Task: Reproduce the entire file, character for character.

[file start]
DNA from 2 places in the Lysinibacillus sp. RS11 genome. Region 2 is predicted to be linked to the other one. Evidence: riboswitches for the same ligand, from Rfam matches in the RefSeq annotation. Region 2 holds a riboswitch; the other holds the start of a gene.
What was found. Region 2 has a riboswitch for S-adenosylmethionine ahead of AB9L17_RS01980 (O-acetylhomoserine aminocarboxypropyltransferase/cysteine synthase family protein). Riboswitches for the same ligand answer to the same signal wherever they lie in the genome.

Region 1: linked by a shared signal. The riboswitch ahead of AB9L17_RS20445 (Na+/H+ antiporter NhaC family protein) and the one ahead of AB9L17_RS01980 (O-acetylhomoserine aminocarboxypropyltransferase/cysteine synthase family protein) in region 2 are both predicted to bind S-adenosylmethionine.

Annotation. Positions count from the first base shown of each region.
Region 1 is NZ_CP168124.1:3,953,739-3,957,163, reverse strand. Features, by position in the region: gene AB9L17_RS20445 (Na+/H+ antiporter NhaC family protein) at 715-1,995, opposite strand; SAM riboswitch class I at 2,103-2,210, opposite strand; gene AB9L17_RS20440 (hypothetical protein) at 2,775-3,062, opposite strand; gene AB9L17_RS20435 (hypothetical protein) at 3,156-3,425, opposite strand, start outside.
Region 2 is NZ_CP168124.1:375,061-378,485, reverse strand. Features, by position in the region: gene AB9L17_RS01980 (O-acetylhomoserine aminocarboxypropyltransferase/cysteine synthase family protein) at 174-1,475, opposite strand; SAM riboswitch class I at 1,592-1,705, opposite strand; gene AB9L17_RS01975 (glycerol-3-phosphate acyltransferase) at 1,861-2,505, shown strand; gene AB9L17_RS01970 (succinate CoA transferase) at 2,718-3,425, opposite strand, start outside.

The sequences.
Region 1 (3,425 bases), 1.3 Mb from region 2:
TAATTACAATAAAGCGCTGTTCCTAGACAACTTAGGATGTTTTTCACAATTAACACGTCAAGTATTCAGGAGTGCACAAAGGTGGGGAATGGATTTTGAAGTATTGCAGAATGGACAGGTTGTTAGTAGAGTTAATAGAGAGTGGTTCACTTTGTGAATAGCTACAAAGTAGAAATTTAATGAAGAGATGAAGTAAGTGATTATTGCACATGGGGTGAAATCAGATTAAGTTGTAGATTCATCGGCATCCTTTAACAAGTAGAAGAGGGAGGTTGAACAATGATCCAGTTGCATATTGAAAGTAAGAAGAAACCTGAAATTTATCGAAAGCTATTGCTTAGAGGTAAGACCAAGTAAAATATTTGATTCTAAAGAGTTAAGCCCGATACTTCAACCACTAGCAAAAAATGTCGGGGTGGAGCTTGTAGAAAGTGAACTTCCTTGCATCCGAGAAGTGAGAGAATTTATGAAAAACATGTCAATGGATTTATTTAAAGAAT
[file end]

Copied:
DNA from 2 places in the Lysinibacillus sp. RS11 genome. Region 2 is predicted to be linked to the other one. Evidence: riboswitches for the same ligand, from Rfam matches in the RefSeq annotation. Region 2 holds a riboswitch; the other holds the start of a gene.
What was found. Region 2 has a riboswitch for S-adenosylmethionine ahead of AB9L17_RS01980 (O-acetylhomoserine aminocarboxypropyltransferase/cysteine synthase family protein). Riboswitches for the same ligand answer to the same signal wherever they lie in the genome.

Region 1: linked by a shared signal. The riboswitch ahead of AB9L17_RS20445 (Na+/H+ antiporter NhaC family protein) and the one ahead of AB9L17_RS01980 (O-acetylhomoserine aminocarboxypropyltransferase/cysteine synthase family protein) in region 2 are both predicted to bind S-adenosylmethionine.

Annotation. Positions count from the first base shown of each region.
Region 1 is NZ_CP168124.1:3,953,739-3,957,163, reverse strand. Features, by position in the region: gene AB9L17_RS20445 (Na+/H+ antiporter NhaC family protein) at 715-1,995, opposite strand; SAM riboswitch class I at 2,103-2,210, opposite strand; gene AB9L17_RS20440 (hypothetical protein) at 2,775-3,062, opposite strand; gene AB9L17_RS20435 (hypothetical protein) at 3,156-3,425, opposite strand, start outside.
Region 2 is NZ_CP168124.1:375,061-378,485, reverse strand. Features, by position in the region: gene AB9L17_RS01980 (O-acetylhomoserine aminocarboxypropyltransferase/cysteine synthase family protein) at 174-1,475, opposite strand; SAM riboswitch class I at 1,592-1,705, opposite strand; gene AB9L17_RS01975 (glycerol-3-phosphate acyltransferase) at 1,861-2,505, shown strand; gene AB9L17_RS01970 (succinate CoA transferase) at 2,718-3,425, opposite strand, start outside.

The sequences.
Region 1 (3,425 bases), 1.3 Mb from region 2:
TAATTACAATAAAGCGCTGTTCCTAGACAACTTAGGATGTTTTTCACAATTAACACGTCAAGTATTCAGGAGTGCACAAAGGTGGGGAATGGATTTTGAAGTATTGCAGAATGGACAGGTTGTTAGTAGAGTTAATAGAGAGTGGTTCACTTTGTGAATAGCTACAAAGTAGAAATTTAATGAAGAGATGAAGTAAGTGATTATTGCACATGGGGTGAAATCAGATTAAGTTGTAGATTCATCGGCATCCTTTAACAAGTAGAAGAGGGAGGTTGAACAATGATCCAGTTGCATATTGAAAGTAAGAAGAAACCTGAAATTTATCGAAAGCTATTGCTTAGAGGTAAGACCAAGTAAAATATTTGATTCTAAAGAGTTAAGCCCGATACTTCAACCACTAGCAAAAAATGTCGGGGTGGAGCTTGTAGAAAGTGAACTTCCTTGCATCCGAGAAGTGAGAGAATTTATGAAAAACATGTCAATGGATTTATTTAAAGAAT